What does this information tell me?

    Projected employment shows how much employment is expected to grow in this occupation over a 10-year period. This can help you decide if this career is a good choice for future job opportunities. You can look at projected employment in your state, or in other states where you might consider living.

    You can see the total number of people employed in this occupation in 2016, the number expected to be employed in 2026, and rate of growth over those years.

    The projections are based on assumptions of unemployment rates and labor productivity growth rates.  While the projected numbers may not be exact, they are helpful to compare one career to another, or one location to another.

    What is the source of this information?

    State-level data come from Projections Central and each state's Labor Market Information office.

    National-level data come from the Bureau of Labor Statistics Employment Projections, 2016-26.

Typical wages

Annual wages for Lawyers in California
This graph displays wage data.  Find details by selecting the table view.
This chart displays wage data.  Find details by selecting the table view.
LocationCaliforniaUnited States
10%$73,380$57,430
25%$101,160$78,130
Median$149,670$119,250
75%$208,000+$178,480
90%$208,000+$208,000+


    What does this information tell me?

    This chart shows you a range of how much most workers in this occupation earn per hour, in the location that you selected.

    You can select from three views of this data:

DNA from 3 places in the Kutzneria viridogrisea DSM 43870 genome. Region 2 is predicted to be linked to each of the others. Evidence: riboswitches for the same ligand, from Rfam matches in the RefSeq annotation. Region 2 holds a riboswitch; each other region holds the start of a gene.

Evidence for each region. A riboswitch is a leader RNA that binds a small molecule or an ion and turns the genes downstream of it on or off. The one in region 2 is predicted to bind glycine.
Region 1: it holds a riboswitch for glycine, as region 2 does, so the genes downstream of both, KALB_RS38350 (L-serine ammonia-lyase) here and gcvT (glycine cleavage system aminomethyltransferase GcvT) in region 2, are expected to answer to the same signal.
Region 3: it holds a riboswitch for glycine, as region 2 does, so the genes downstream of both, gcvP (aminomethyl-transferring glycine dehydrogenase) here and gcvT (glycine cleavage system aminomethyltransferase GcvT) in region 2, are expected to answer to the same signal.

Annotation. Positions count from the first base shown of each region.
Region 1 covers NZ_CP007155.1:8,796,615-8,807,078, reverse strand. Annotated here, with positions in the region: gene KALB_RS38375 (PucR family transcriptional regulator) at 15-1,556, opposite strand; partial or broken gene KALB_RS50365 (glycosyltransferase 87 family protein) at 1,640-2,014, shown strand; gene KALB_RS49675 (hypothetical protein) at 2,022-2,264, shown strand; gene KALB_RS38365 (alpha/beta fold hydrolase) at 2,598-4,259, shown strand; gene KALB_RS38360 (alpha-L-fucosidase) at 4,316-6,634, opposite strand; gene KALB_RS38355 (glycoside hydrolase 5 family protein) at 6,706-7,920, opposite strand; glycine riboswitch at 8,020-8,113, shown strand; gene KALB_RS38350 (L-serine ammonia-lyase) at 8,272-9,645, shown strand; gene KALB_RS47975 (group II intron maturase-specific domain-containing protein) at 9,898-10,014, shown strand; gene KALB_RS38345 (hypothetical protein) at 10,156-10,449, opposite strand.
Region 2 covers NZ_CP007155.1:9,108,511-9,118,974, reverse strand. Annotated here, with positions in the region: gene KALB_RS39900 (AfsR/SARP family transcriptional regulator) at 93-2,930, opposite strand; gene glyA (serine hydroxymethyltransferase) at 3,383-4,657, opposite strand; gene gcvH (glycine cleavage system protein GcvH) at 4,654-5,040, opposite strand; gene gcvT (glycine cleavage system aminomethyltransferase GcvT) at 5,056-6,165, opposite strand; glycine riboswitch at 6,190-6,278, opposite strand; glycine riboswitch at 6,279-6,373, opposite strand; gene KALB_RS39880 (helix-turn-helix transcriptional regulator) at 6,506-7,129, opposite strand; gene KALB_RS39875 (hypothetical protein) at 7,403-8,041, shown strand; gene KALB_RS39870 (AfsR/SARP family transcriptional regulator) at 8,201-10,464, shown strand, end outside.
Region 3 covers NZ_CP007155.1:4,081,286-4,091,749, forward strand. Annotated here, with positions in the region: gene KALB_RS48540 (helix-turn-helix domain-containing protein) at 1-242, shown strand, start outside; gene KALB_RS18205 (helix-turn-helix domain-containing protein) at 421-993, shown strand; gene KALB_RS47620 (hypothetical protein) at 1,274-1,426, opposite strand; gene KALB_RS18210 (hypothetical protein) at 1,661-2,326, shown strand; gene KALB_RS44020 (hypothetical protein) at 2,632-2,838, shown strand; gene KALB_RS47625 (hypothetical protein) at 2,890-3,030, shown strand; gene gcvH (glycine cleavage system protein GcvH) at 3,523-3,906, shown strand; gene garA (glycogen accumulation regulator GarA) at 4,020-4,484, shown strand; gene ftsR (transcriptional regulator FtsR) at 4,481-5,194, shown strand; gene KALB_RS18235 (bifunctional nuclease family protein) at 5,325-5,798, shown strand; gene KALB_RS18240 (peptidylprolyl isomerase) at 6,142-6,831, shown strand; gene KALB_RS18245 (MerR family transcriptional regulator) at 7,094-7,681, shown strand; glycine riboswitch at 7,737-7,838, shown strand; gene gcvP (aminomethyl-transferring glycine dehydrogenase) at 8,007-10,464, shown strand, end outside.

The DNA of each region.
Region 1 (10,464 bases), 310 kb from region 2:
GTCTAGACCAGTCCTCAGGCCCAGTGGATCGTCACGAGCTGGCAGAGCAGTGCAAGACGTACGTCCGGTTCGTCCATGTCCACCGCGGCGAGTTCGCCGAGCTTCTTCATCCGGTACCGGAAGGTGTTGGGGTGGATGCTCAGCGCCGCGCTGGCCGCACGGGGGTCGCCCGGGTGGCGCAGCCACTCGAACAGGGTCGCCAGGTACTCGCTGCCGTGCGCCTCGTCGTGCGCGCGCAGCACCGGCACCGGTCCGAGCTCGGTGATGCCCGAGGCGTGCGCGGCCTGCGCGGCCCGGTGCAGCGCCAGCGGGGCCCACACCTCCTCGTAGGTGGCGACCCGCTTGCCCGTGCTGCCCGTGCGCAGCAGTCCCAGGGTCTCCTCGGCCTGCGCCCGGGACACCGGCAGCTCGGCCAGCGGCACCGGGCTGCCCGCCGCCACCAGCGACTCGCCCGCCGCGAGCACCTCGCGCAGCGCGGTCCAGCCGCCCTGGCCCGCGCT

• The Graph shows you wages at the 10th, 25th, 50th, 75th and 90th percentiles. Note that the lowest (10th %ile) wage shown is not necessarily a "starting wage." Instead it means that 10 percent of all workers in this career earn less that this amount, and 90 percent earn more. However, you can assume that you might earn close to the 10th or 25th %ile wages when you start out in most careers.
    • Select "Chart" to see a visual comparison between national wages and wages in the location you selected.
    • Select "Table" to see more wage data the national and local level.

    Please note that wage data are not available at the city or ZIP code level. If you selected a city or ZIP code, you will see wage data for the regional area.

    Also note that in this update, 21 detailed occupations found within the 2010 Standard Occupational Classification (SOC) were replaced with 10 new aggregations of those occupations; read more about these OES changes.

    You can learn more about wages for this and other occupations by clicking “See more wages” above.

    What is the source of this information?

    The wage information comes from the Bureau of Labor Statistics, Occupational Employment Statistics Program, 2017 data. For more detailed state wage data, please find the link to your state's wage data program in the Other Resources box.

    What does this information tell me?

    This shows you the typical level of education, work experience, and on-the-job training that most people have when they start in this career. Note that these are not requirements for entering this field, but the information can help you understand how qualified you might be.

    Interested in starting in this career? You can search for education programs in your local area by clicking “Find local training” above.

    What is the source of this information?

    This information comes from the Bureau of Labor Statistics, Office of Occupational Statistics and Employment Projections Education and Training Data.

Typical education
How much education do most people in this career have?
Chart. Percent of workers in this field by education level attained

    What does this information tell me?

    This chart shows you the range of education levels that people who currently work in this field have. You can use this to see if you fit in this range. Note that this includes ALL people who work in this field and not just those getting started.